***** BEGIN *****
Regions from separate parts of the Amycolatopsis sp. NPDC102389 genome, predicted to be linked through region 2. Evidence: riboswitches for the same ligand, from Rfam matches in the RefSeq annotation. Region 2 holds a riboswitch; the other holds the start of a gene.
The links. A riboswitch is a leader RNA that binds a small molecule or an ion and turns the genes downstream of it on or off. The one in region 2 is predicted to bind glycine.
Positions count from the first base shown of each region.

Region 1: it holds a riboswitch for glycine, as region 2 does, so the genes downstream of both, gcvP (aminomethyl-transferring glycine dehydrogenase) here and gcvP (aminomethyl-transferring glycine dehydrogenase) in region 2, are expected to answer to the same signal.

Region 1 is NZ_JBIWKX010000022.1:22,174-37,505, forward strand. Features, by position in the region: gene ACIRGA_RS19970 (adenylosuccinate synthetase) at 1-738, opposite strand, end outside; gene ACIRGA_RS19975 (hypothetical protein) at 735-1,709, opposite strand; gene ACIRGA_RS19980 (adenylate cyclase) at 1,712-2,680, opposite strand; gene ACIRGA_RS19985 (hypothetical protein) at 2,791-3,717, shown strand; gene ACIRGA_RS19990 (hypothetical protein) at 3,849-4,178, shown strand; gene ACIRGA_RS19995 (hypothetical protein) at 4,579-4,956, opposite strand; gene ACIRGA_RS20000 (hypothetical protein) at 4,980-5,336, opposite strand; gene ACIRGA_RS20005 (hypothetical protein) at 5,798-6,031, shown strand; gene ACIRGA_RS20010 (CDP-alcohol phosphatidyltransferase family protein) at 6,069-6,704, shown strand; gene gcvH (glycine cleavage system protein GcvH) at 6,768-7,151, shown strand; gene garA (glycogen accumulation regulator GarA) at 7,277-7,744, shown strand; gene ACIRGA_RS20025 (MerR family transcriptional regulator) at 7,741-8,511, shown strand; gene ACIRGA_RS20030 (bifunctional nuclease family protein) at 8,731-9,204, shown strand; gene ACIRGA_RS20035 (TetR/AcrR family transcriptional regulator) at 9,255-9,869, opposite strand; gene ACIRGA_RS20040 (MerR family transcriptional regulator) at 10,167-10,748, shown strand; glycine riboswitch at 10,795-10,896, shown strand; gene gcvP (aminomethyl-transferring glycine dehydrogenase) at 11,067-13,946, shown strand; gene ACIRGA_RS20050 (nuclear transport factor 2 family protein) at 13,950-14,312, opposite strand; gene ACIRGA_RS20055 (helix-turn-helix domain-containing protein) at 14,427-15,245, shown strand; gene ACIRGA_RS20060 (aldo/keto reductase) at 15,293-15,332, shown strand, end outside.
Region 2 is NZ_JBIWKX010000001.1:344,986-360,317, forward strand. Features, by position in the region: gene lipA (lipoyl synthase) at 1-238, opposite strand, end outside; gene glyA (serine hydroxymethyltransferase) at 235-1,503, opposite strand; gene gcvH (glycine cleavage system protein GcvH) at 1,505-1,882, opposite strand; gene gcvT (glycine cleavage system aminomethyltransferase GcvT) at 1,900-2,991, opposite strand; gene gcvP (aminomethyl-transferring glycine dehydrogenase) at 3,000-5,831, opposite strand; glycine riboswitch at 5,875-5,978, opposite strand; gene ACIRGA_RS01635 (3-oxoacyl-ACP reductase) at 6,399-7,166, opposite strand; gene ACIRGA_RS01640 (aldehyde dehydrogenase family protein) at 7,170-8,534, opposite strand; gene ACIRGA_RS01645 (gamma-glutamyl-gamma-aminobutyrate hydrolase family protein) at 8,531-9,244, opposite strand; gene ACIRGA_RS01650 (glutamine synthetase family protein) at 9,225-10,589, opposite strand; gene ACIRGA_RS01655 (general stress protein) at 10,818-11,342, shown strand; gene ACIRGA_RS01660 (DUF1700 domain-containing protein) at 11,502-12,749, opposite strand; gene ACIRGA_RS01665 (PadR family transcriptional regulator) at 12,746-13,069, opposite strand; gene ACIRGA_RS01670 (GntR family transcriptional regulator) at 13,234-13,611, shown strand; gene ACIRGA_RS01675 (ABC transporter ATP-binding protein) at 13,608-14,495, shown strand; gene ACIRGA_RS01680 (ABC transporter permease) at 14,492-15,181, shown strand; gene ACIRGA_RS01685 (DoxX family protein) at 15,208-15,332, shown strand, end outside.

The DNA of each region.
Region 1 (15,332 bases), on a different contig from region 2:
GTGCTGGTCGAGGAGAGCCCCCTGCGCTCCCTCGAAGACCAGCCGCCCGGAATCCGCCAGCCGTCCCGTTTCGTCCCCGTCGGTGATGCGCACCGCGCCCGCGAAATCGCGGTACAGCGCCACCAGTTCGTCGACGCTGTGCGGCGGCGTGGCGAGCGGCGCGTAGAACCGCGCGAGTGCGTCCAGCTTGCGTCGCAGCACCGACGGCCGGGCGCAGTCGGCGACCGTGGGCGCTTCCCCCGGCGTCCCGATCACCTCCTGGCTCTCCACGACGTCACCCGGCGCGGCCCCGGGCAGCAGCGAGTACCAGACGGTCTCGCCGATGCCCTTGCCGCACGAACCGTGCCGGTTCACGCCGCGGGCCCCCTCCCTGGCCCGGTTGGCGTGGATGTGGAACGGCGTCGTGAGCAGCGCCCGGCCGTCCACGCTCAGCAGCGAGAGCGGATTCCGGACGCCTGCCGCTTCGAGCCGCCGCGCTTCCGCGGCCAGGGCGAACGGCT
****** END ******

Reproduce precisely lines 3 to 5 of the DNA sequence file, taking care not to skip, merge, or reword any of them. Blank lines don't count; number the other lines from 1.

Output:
Positions count from the first base shown of each region.

Region 1: it holds a riboswitch for glycine, as region 2 does, so the genes downstream of both, gcvP (aminomethyl-transferring glycine dehydrogenase) here and gcvP (aminomethyl-transferring glycine dehydrogenase) in region 2, are expected to answer to the same signal.

Region 1 is NZ_JBIWKX010000022.1:22,174-37,505, forward strand. Features, by position in the region: gene ACIRGA_RS19970 (adenylosuccinate synthetase) at 1-738, opposite strand, end outside; gene ACIRGA_RS19975 (hypothetical protein) at 735-1,709, opposite strand; gene ACIRGA_RS19980 (adenylate cyclase) at 1,712-2,680, opposite strand; gene ACIRGA_RS19985 (hypothetical protein) at 2,791-3,717, shown strand; gene ACIRGA_RS19990 (hypothetical protein) at 3,849-4,178, shown strand; gene ACIRGA_RS19995 (hypothetical protein) at 4,579-4,956, opposite strand; gene ACIRGA_RS20000 (hypothetical protein) at 4,980-5,336, opposite strand; gene ACIRGA_RS20005 (hypothetical protein) at 5,798-6,031, shown strand; gene ACIRGA_RS20010 (CDP-alcohol phosphatidyltransferase family protein) at 6,069-6,704, shown strand; gene gcvH (glycine cleavage system protein GcvH) at 6,768-7,151, shown strand; gene garA (glycogen accumulation regulator GarA) at 7,277-7,744, shown strand; gene ACIRGA_RS20025 (MerR family transcriptional regulator) at 7,741-8,511, shown strand; gene ACIRGA_RS20030 (bifunctional nuclease family protein) at 8,731-9,204, shown strand; gene ACIRGA_RS20035 (TetR/AcrR family transcriptional regulator) at 9,255-9,869, opposite strand; gene ACIRGA_RS20040 (MerR family transcriptional regulator) at 10,167-10,748, shown strand; glycine riboswitch at 10,795-10,896, shown strand; gene gcvP (aminomethyl-transferring glycine dehydrogenase) at 11,067-13,946, shown strand; gene ACIRGA_RS20050 (nuclear transport factor 2 family protein) at 13,950-14,312, opposite strand; gene ACIRGA_RS20055 (helix-turn-helix domain-containing protein) at 14,427-15,245, shown strand; gene ACIRGA_RS20060 (aldo/keto reductase) at 15,293-15,332, shown strand, end outside.